In a previous round-up, I noted the lead story in the latest issue of the Administration for Children and Families publication Children’s Bureau Express. It’s called “It’s Time to Stop Confusing Poverty With Neglect.” That column is excellent – but there’s more. The entire issue is devoted to this theme. Among the other excellent stories:
● I’ve written before about child welfare’s “creation myth” – how the story of Mary Ellen Wilson, a little girl abused in the 1870s, supposedly proved the need for untrammeled state intervention into families. In fact, Mary Ellen was a foster child. And now, Katie Albright, who runs a family support center in San Francisco, adds another key fact: Mary Ellen was taken from her mother in the first place when her mother’s poverty was confused with neglect.
● Jeremy Kohomban and his colleagues at The Children’s Village write about how what was once one of the most regressive, hidebound “residential treatment centers” (and a media darling, especially beloved by author Anna Quindlan) has had a reckoning. They acknowledge that their previous approach was rooted in racial and class bias, and they’ve transformed into a place that emphasizes serving families in their own communities.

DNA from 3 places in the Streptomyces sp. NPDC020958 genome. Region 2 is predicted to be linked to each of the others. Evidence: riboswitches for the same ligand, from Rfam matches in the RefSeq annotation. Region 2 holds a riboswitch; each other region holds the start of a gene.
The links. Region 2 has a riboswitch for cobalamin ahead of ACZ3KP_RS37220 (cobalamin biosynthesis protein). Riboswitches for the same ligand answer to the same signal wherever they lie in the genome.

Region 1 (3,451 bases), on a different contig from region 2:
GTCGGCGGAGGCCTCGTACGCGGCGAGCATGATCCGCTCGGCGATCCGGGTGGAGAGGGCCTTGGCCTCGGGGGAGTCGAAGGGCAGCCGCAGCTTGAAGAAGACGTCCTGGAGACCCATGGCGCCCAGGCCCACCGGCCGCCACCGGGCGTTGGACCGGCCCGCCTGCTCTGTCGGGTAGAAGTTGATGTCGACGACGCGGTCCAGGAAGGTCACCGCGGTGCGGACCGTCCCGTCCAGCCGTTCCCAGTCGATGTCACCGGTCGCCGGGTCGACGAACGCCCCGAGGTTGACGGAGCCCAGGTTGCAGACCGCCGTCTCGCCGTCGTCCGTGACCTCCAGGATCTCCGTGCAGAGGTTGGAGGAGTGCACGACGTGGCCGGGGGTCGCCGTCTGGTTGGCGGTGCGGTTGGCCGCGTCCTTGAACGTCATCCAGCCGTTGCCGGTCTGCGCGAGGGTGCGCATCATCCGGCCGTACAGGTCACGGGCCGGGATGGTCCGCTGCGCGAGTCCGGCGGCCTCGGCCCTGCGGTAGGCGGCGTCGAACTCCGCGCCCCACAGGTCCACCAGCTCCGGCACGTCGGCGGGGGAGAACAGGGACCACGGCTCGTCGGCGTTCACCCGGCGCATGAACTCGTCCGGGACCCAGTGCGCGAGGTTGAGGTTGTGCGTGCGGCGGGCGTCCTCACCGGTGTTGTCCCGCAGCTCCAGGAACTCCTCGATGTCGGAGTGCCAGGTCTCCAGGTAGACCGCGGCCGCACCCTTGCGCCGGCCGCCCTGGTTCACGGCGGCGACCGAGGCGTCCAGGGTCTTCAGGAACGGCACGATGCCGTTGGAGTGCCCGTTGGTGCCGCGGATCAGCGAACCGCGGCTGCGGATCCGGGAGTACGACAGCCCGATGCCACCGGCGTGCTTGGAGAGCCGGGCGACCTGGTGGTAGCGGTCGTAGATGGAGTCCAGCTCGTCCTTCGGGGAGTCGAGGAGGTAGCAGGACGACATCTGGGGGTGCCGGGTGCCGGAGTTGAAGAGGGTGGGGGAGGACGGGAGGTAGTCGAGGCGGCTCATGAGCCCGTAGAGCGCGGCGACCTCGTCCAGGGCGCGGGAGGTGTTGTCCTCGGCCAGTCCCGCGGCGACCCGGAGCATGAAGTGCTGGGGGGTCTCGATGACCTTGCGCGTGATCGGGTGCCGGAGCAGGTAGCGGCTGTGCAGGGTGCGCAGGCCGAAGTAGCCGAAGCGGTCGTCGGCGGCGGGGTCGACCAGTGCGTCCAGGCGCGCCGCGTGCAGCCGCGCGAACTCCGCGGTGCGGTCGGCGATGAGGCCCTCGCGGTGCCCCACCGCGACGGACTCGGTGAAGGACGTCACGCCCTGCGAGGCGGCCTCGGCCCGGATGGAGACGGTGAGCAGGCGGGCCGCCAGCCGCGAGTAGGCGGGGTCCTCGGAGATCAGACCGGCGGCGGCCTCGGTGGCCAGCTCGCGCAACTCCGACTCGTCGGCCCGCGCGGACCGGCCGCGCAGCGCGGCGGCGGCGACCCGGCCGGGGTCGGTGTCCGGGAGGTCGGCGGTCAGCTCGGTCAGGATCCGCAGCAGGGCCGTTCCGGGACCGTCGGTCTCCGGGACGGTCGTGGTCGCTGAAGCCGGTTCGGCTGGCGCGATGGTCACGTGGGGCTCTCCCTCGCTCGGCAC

● And Jey Rajaraman, chief counsel for Legal Services of New Jersey, writes about “How to Help Agencies Stop Confusing Poverty With Neglect.” Lesson 1: Focus on housing.
In other news:
● I have a column in Youth Today about who’s trying to push to the front of the line to exploit the Family First Act to “leverage” more money for themselves. Hint: It’s not families.
● In Canada, where the child welfare system is depressingly similar to ours, the Canadian Broadcasting Corp. has a story about a social worker who made it her mission to defend families whose children were taken needlessly – and what happened to her. (It’s what you think.)
● And there is sad news from Connecticut, where a federal court ruling may effectively give the state free reign to tear children from parents whose alleged mental illness is said to indicate they may abuse or neglect their children in the future.